The Court will grant a motion for summary judgment if the pleadings, depositions, answers to interrogatories, and admissions on file, together with affidavits or declarations, show that there is no genuine issue of material fact and that the moving party is entitled to judgment as a matter of law. FED. R. CIV. P. 56(c). The moving party bears the burden of demonstrating the absence of a genuine issue of material fact. Celotex Corp. v. Catrett, 477 U.S. 317, 322 (1986). Factual assertions in the moving party's affidavits or declarations may be accepted as true unless the opposing party submits his own affidavits or declarations or documentary evidence to the contrary. Neal v. Kelly, 963 F.2d 453, 456 (D.C. Cir. 1992).

In a FOIA case, the Court may grant summary judgment based on the information provided in affidavits or declarations when the affidavits or declarations describe "the documents and the justifications for nondisclosure with reasonably specific detail, demonstrate that the information withheld logically falls within the claimed exemption, and are not controverted by either contrary evidence in the record nor by evidence of agency bad faith." Military Audit Project v. Casey, 656 F.2d 724, 738 (D.C. Cir. 1981); see also Hertzberg v. Veneman, 273 F.Supp.2d 67, 74 (D.D.C. 2003). Such affidavits or declarations are accorded "a presumption of good faith, which cannot be rebutted by 'purely speculative claims about the existence and discoverability of other documents.'" SafeCard Servs., Inc. v. Sec. & Exch. Comm'n, 926 F.2d 1197, 1200 (D.C. Cir. 1991) (quoting Ground Saucer Watch, Inc. v. Central Intelligence Agency, 692 F.2d 770, 771 (D.C. Cir. 1981)).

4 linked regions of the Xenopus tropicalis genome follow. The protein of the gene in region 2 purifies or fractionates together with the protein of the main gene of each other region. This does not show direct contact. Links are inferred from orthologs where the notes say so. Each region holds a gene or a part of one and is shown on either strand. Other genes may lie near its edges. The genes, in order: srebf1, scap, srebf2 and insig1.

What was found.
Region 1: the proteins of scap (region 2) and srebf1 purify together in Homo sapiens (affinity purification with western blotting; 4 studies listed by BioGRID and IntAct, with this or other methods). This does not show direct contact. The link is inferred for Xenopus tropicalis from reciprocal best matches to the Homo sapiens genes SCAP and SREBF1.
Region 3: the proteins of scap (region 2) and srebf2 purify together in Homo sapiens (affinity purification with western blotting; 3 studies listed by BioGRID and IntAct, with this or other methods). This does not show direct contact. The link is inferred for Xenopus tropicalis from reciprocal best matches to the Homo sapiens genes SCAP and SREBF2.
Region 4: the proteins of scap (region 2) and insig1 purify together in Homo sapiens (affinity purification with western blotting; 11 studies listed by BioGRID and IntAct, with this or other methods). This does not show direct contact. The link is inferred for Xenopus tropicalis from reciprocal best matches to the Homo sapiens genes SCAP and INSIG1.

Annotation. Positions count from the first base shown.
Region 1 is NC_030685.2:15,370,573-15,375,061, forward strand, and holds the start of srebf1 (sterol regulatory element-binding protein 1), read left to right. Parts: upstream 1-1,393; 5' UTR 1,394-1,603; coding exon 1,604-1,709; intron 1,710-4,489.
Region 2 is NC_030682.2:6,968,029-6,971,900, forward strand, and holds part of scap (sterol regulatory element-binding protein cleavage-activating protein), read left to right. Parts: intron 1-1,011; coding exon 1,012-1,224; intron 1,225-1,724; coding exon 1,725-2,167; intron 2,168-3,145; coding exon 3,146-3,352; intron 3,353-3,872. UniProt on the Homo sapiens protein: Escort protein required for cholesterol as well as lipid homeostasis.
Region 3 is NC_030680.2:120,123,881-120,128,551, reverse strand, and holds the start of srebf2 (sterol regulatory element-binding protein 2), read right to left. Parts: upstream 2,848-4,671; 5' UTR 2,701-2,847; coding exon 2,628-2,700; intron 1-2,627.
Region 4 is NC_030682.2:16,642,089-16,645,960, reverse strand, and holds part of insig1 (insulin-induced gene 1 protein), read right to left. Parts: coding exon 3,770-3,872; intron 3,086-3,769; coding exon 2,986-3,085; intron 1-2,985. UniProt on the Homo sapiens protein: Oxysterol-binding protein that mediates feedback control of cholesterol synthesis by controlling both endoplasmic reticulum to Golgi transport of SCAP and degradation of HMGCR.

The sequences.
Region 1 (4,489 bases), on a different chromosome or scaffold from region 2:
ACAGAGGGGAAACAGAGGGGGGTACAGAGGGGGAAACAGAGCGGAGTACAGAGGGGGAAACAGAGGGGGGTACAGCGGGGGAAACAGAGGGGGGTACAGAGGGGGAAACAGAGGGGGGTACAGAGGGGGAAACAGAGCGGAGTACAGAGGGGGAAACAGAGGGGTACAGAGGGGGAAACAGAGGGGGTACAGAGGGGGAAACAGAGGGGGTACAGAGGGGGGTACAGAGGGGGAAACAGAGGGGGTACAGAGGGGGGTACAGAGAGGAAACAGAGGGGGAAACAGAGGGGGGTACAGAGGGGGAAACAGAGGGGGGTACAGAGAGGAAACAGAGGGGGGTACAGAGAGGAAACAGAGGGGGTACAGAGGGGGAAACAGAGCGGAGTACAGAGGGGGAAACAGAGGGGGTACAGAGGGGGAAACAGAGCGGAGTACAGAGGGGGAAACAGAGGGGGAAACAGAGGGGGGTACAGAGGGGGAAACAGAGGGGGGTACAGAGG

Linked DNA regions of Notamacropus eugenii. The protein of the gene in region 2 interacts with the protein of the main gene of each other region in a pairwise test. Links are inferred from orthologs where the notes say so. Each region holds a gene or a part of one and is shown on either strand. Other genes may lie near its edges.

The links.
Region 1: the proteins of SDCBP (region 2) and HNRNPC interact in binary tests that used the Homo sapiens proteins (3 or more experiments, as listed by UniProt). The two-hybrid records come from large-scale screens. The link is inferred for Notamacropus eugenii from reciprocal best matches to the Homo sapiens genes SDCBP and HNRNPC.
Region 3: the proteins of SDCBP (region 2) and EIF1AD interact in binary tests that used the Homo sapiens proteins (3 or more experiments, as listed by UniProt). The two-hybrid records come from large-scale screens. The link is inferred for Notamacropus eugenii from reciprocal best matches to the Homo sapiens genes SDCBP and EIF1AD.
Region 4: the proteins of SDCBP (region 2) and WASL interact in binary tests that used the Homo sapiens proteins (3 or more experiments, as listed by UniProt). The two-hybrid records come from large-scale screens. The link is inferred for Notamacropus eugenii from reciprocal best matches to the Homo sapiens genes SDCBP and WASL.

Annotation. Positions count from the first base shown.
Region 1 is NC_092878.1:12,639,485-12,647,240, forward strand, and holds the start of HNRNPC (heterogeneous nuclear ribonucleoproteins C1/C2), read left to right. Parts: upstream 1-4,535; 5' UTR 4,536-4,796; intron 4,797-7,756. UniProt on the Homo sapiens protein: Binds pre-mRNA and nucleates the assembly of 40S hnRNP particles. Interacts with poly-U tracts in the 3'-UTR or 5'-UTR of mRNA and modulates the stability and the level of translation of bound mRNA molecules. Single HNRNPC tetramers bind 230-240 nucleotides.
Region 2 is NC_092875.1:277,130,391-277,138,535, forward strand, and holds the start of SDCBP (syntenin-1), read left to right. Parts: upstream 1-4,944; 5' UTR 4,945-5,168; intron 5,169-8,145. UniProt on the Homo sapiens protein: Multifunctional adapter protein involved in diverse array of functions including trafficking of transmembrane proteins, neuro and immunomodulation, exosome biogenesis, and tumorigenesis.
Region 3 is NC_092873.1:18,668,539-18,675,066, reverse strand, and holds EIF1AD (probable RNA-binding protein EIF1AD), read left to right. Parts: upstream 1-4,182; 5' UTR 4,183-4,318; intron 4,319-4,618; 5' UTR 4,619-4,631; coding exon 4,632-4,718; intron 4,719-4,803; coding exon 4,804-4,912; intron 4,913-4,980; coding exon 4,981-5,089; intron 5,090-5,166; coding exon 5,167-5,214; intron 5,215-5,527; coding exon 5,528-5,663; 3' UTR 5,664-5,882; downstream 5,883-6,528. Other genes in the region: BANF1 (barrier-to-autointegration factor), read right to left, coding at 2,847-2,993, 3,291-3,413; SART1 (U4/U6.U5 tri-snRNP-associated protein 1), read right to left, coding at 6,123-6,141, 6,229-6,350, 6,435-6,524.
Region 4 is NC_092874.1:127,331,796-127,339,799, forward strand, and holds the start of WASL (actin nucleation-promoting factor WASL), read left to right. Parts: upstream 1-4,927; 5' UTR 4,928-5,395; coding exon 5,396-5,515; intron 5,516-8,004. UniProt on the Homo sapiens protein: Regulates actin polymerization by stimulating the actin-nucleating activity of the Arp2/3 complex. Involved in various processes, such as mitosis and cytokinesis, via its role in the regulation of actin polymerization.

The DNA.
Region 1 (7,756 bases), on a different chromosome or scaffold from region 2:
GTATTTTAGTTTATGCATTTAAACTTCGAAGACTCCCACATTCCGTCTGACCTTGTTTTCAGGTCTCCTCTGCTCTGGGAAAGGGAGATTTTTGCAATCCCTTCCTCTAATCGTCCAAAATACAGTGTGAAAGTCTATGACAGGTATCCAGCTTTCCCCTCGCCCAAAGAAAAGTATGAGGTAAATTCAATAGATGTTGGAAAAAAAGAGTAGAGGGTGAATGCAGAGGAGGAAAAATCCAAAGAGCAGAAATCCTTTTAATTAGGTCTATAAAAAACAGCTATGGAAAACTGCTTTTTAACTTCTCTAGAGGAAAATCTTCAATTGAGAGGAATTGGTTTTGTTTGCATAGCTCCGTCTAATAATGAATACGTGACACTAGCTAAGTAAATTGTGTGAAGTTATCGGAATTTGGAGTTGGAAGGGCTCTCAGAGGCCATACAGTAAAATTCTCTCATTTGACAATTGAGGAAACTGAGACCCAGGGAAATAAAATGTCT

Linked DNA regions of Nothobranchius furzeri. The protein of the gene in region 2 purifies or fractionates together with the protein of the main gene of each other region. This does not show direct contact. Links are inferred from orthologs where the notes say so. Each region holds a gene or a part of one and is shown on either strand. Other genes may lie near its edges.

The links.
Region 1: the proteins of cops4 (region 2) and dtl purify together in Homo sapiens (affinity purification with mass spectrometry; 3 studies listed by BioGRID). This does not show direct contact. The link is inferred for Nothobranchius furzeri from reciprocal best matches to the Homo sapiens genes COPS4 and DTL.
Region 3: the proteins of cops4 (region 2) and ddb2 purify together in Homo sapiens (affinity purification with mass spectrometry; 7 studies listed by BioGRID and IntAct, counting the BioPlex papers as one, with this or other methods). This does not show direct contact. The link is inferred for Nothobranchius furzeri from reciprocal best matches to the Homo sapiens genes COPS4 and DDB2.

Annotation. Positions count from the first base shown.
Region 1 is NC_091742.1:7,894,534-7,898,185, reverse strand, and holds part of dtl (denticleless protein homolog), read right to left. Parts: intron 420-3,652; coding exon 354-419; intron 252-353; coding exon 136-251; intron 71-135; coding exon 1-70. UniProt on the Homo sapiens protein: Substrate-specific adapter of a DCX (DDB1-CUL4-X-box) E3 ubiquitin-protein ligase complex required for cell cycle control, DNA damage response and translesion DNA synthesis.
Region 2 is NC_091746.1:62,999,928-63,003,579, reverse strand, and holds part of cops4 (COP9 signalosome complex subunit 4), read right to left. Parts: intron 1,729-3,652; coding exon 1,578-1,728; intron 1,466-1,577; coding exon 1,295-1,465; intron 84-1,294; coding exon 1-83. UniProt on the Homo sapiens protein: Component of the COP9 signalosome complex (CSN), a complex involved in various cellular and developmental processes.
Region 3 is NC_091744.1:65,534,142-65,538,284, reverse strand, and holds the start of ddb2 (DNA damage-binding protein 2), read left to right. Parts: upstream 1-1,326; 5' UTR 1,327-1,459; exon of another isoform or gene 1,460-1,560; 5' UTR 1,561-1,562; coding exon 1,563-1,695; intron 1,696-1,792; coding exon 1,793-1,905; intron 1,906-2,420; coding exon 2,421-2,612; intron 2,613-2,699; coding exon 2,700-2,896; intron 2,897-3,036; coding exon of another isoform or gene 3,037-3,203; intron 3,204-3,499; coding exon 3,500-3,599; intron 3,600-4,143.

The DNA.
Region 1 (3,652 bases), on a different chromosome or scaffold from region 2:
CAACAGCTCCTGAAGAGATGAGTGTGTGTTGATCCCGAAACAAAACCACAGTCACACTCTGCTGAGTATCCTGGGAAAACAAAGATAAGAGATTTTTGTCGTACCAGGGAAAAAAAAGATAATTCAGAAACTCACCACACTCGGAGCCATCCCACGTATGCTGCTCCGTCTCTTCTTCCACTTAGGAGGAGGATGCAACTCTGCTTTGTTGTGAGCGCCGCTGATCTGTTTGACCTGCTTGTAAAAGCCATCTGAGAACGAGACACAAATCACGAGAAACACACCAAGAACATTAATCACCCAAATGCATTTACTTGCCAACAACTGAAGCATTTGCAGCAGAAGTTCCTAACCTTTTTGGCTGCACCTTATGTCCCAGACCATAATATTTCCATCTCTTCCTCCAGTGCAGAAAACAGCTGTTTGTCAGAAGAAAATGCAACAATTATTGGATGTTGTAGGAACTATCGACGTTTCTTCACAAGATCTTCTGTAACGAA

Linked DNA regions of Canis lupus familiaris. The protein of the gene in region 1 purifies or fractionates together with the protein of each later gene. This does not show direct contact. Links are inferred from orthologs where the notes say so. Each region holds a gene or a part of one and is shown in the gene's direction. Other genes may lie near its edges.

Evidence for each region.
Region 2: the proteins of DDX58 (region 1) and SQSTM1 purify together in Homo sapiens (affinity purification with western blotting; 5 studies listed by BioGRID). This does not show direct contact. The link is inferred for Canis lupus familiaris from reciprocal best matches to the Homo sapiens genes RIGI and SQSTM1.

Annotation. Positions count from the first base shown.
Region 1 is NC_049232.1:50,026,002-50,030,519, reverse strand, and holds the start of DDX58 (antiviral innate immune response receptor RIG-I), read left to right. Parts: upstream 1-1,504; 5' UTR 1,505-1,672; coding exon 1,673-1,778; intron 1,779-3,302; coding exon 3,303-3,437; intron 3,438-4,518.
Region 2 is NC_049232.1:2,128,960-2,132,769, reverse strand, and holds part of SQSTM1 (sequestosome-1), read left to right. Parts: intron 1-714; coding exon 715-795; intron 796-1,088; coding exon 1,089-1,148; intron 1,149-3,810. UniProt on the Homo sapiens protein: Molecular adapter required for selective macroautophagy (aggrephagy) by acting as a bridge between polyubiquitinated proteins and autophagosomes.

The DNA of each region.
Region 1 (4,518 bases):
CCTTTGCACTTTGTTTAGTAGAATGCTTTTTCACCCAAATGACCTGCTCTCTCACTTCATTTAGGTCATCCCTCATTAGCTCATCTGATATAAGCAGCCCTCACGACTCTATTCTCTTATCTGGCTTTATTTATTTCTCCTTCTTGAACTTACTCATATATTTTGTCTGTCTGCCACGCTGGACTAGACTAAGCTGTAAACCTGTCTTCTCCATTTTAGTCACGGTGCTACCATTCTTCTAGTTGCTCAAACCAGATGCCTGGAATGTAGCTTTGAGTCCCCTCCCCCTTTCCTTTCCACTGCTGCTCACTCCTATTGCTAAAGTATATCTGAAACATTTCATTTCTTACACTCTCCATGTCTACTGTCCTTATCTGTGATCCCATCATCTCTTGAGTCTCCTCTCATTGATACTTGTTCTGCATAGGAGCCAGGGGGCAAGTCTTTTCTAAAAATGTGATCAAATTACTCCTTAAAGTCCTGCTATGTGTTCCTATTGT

Defendant moves for partial summary judgment on the ground that the EOUSA conducted an adequate search for records and properly referred potentially responsive records to the FBI for processing. Plaintiff does not contest the adequacy of the EOUSA's search for documents. Instead he challenges the agency's failure to produce those records, arguing that the EOUSA impermissibly narrowed the scope of ...